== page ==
Colorectal Cancer

Cancer of the colon and rectum - called colorectal cancer (CRC) - is the third leading cause of cancer deaths among men and women in the world. However, if detected early, colorectal cancer can be cured. With simple preventive steps, you can greatly reduce your risk of developing the disease. It is important for you to understand your risks for colorectal cancer, the symptoms, and screening tests that can detect cancerous growths.

Colorectal cancer develops from non-cancer polyps called adenomatous polyps. A polyp is a mushroom-like growth on the inside wall of the colon or rectum. Polyps grow slowly over three to ten years. Most people do not develop polyps until after the age of 50. Some polyps become cancerous, others do not. In order to prevent colorectal cancer, it is important to get screened to find out if you have polyps, and to have them removed if you do. Removal of polyps has been shown to prevent CRC.

Colorectal Cancer Screening

How Do I Know if I’m at Risk for Colorectal Cancer?

Everyone has a risk of developing CRC. However, your risk depends on several factors. You are at average risk for colorectal cancer if you:

You are at increased risk for colorectal cancer if you:

There are several inherited disorders that greatly increase your risk of CRC. However, they are not very common. Other factors that increase your risk of developing CRC are:

Aren’t Women at Less Risk for Colorectal Cancer than Men?

Men and women are equally affected by colorectal cancer. In fact, colorectal cancer is the third leading cause of cancer death in women. Also, about 67,000 women are diagnosed with this cancer each year and more than 40 percent of them - 28,600 - die from the disease.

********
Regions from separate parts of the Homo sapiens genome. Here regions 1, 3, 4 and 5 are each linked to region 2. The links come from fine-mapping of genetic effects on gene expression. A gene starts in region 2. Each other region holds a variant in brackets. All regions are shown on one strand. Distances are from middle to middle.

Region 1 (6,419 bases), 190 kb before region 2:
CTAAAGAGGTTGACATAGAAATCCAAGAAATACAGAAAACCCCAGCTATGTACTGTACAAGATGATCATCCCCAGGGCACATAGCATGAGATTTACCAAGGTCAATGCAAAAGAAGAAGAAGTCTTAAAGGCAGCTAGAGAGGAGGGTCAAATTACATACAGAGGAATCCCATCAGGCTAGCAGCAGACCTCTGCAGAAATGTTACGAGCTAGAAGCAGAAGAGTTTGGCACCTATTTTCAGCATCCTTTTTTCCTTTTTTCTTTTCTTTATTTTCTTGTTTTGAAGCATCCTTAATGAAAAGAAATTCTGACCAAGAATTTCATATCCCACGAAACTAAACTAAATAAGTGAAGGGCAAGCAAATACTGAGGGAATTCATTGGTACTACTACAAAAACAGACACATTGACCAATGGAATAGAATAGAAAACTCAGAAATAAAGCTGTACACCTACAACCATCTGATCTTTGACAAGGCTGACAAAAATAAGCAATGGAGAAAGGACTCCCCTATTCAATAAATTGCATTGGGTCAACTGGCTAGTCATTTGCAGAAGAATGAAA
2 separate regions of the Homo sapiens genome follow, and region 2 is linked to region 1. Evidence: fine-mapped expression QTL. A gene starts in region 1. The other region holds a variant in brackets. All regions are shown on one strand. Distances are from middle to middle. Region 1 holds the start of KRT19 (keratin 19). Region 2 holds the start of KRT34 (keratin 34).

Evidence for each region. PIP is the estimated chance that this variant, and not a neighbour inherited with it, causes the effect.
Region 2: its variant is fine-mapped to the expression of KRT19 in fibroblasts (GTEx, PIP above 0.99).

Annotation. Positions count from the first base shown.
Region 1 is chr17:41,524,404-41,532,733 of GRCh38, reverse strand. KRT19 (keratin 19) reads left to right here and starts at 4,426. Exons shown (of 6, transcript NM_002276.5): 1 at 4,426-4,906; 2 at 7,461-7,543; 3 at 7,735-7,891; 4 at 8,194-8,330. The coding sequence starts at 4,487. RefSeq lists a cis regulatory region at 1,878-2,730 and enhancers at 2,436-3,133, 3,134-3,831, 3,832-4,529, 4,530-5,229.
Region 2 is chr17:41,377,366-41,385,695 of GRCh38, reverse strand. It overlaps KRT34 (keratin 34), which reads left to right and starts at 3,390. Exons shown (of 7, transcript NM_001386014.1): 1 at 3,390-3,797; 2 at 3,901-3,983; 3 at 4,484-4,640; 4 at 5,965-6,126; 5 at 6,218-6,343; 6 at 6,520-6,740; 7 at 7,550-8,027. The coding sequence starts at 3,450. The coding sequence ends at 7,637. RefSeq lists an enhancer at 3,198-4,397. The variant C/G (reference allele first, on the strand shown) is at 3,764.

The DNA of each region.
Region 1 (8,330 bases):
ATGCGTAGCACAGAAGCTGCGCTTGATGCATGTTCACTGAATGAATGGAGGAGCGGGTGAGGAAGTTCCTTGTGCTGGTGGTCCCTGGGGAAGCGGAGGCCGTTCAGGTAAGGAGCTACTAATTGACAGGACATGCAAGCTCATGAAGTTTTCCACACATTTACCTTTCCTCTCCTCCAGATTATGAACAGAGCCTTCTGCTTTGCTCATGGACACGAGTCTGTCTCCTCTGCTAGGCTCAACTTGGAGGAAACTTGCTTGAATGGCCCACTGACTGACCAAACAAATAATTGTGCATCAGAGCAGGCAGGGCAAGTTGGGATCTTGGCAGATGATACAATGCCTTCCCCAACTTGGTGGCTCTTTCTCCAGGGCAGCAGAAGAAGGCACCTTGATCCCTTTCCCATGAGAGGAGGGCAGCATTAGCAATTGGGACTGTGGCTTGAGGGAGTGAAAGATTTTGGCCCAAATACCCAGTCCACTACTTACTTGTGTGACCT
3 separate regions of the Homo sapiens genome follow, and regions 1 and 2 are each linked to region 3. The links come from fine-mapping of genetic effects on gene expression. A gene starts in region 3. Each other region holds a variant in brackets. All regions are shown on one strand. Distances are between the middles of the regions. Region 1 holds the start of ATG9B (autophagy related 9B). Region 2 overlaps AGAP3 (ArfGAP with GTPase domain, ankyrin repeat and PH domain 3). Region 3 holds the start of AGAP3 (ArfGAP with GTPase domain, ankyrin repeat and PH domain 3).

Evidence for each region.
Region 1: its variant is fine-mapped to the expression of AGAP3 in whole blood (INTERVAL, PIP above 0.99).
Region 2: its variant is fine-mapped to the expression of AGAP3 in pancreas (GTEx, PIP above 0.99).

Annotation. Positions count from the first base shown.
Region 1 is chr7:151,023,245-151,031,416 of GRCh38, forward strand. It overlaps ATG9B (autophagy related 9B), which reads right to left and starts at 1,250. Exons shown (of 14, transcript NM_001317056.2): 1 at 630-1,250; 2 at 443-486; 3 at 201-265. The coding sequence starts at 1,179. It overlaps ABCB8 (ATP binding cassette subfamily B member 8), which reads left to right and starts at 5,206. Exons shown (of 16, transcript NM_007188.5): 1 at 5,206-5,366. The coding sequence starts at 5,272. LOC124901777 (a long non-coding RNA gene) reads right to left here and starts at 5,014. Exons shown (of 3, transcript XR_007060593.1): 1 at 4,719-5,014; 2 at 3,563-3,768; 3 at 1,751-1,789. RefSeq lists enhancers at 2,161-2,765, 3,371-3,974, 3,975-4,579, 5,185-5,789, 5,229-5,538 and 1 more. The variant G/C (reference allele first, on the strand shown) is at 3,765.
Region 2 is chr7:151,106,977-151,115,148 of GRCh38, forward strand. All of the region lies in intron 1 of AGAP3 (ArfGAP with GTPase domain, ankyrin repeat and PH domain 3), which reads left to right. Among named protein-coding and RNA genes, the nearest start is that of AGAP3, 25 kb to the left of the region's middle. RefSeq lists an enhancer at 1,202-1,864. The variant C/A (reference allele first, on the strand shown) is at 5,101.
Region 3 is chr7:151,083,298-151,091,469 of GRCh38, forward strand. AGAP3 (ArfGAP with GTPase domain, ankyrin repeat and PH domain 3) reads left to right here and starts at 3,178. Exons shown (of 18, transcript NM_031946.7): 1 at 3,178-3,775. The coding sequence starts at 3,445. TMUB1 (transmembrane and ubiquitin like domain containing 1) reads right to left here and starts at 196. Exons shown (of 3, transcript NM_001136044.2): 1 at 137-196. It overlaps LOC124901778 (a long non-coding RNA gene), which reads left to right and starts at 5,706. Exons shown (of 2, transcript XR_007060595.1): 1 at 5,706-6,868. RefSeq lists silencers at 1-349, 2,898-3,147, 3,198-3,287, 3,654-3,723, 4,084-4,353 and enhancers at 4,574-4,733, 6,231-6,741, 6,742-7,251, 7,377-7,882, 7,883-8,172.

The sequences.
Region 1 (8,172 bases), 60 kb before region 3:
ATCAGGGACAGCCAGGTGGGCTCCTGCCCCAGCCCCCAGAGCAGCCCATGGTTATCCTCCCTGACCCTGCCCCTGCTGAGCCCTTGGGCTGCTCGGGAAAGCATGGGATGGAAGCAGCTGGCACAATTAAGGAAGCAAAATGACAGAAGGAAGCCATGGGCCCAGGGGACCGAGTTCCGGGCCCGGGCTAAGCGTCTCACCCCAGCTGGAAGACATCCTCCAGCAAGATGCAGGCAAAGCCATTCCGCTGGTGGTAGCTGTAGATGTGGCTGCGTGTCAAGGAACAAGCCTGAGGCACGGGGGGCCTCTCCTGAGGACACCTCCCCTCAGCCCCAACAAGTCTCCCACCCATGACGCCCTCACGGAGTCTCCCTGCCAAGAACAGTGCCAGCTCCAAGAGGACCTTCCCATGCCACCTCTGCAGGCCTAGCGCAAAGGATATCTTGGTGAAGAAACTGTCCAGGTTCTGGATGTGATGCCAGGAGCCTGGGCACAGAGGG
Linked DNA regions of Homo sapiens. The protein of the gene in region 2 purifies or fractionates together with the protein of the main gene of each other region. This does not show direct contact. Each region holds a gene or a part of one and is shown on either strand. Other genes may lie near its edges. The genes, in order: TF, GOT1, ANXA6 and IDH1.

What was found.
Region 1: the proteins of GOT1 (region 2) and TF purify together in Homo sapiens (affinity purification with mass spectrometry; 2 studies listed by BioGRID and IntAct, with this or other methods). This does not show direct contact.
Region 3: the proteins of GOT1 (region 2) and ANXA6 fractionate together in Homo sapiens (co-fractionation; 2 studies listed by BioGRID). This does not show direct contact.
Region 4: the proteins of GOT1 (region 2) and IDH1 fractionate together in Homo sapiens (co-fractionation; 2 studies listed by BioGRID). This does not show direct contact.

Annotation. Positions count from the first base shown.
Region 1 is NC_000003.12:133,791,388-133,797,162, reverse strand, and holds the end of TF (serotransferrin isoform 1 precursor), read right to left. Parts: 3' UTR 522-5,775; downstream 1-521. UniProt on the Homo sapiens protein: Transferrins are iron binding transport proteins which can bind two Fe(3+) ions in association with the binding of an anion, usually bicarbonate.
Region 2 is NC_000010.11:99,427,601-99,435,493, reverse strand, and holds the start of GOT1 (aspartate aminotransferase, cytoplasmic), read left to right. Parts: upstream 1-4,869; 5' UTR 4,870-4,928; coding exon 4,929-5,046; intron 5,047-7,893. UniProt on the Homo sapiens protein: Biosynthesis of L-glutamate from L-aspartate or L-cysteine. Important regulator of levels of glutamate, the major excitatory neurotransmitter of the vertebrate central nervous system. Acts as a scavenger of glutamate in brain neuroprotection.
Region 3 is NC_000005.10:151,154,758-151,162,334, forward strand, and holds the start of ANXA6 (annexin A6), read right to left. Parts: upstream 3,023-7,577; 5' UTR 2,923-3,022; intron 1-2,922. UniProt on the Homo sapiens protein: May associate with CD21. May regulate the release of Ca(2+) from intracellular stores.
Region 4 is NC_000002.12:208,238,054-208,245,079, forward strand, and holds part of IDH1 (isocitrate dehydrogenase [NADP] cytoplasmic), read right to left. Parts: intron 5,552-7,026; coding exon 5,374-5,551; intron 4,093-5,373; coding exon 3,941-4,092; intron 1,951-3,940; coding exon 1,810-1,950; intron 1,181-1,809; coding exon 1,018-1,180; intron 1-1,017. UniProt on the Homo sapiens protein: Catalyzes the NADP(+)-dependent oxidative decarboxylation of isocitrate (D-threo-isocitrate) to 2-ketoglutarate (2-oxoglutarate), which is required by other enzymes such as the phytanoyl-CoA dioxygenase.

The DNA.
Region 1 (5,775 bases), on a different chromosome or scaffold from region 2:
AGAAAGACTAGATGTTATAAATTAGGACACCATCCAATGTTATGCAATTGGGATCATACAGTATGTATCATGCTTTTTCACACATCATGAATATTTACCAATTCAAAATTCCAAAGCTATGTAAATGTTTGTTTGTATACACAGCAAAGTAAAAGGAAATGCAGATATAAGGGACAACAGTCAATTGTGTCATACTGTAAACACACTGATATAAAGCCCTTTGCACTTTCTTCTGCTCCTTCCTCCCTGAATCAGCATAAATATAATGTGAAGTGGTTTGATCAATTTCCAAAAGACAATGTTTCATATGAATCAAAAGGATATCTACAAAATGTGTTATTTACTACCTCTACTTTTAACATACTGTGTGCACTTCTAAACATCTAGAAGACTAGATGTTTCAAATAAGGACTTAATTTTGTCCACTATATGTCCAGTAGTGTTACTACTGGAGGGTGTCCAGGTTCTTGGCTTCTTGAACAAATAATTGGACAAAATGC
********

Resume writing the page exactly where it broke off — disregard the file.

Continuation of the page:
What are the Symptoms of Colorectal Cancer?

Colorectal cancer begins with no symptoms at all. However, over time, there are a number of warning signs:

What Should I Do if I Have These Symptoms?

Call your doctor and schedule an appointment. Only your physician can determine if your symptoms are due to CRC.

Why is Screening Important If I have No Symptoms?

Screening is important for two reasons. The early stage of CRC - which is when it is most curable - frequently does not cause any symptoms. And, just as important, screening is the only way to find polyps. If the polyp is removed, it cannot develop into cancer.

What Type of Screening Tests are Available?

There are several types of screening tests. Talk with your doctor about which one is best for you. People at average risk should start screening at age 50. People at increased risk start at age 40.

How Do I Prepare for These Screening Tests?

Proper preparation is the most important thing you can do to help ensure you get the most accurate screening possible. Your doctor will give you complete instructions on what to do. Before any test, let your doctor know about any medicines you are taking because they may affect the test results.

What if I Am Diagnosed with Colorectal Cancer?

If you are diagnosed with CRC, surgery is generally required to remove the cancerous polyps and other malignant tissue. Chemotherapy is sometimes needed. The type of surgery and follow-up treatment will depend on how far advanced the cancer is. In the past, a colostomy ( bag draining the feces outside) was usually necessary. However, new surgical technologies can eliminate the need for a colostomy in many patients.

Can Colorectal Cancer be Prevented if so how?

There is no way to completely eliminate the risk of developing CRC as its mostly genetic. That is why screening is so important. However, there is some evidence that you can reduce your chance of getting CRC by doing the following: